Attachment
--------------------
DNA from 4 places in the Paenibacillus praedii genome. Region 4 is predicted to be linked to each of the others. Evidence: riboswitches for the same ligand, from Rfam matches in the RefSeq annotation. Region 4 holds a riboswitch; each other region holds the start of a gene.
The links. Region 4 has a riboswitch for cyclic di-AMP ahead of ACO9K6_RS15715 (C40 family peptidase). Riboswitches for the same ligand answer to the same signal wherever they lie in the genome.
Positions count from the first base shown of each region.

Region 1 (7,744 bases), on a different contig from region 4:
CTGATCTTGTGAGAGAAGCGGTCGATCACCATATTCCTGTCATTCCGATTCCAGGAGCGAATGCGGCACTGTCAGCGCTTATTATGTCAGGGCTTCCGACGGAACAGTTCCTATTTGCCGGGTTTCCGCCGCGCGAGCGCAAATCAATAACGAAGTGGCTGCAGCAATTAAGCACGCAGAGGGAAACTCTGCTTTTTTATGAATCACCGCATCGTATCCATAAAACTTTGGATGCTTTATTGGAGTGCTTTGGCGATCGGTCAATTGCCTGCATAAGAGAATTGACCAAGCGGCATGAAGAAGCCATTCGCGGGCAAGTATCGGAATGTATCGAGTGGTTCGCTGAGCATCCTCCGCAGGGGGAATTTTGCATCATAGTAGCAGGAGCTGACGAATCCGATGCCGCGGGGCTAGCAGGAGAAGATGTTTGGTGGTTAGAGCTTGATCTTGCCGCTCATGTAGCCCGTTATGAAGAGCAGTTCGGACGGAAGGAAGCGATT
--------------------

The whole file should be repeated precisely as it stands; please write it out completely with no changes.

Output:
DNA from 4 places in the Paenibacillus praedii genome. Region 4 is predicted to be linked to each of the others. Evidence: riboswitches for the same ligand, from Rfam matches in the RefSeq annotation. Region 4 holds a riboswitch; each other region holds the start of a gene.
The links. Region 4 has a riboswitch for cyclic di-AMP ahead of ACO9K6_RS15715 (C40 family peptidase). Riboswitches for the same ligand answer to the same signal wherever they lie in the genome.
Positions count from the first base shown of each region.

Region 1 (7,744 bases), on a different contig from region 4:
CTGATCTTGTGAGAGAAGCGGTCGATCACCATATTCCTGTCATTCCGATTCCAGGAGCGAATGCGGCACTGTCAGCGCTTATTATGTCAGGGCTTCCGACGGAACAGTTCCTATTTGCCGGGTTTCCGCCGCGCGAGCGCAAATCAATAACGAAGTGGCTGCAGCAATTAAGCACGCAGAGGGAAACTCTGCTTTTTTATGAATCACCGCATCGTATCCATAAAACTTTGGATGCTTTATTGGAGTGCTTTGGCGATCGGTCAATTGCCTGCATAAGAGAATTGACCAAGCGGCATGAAGAAGCCATTCGCGGGCAAGTATCGGAATGTATCGAGTGGTTCGCTGAGCATCCTCCGCAGGGGGAATTTTGCATCATAGTAGCAGGAGCTGACGAATCCGATGCCGCGGGGCTAGCAGGAGAAGATGTTTGGTGGTTAGAGCTTGATCTTGCCGCTCATGTAGCCCGTTATGAAGAGCAGTTCGGACGGAAGGAAGCGATT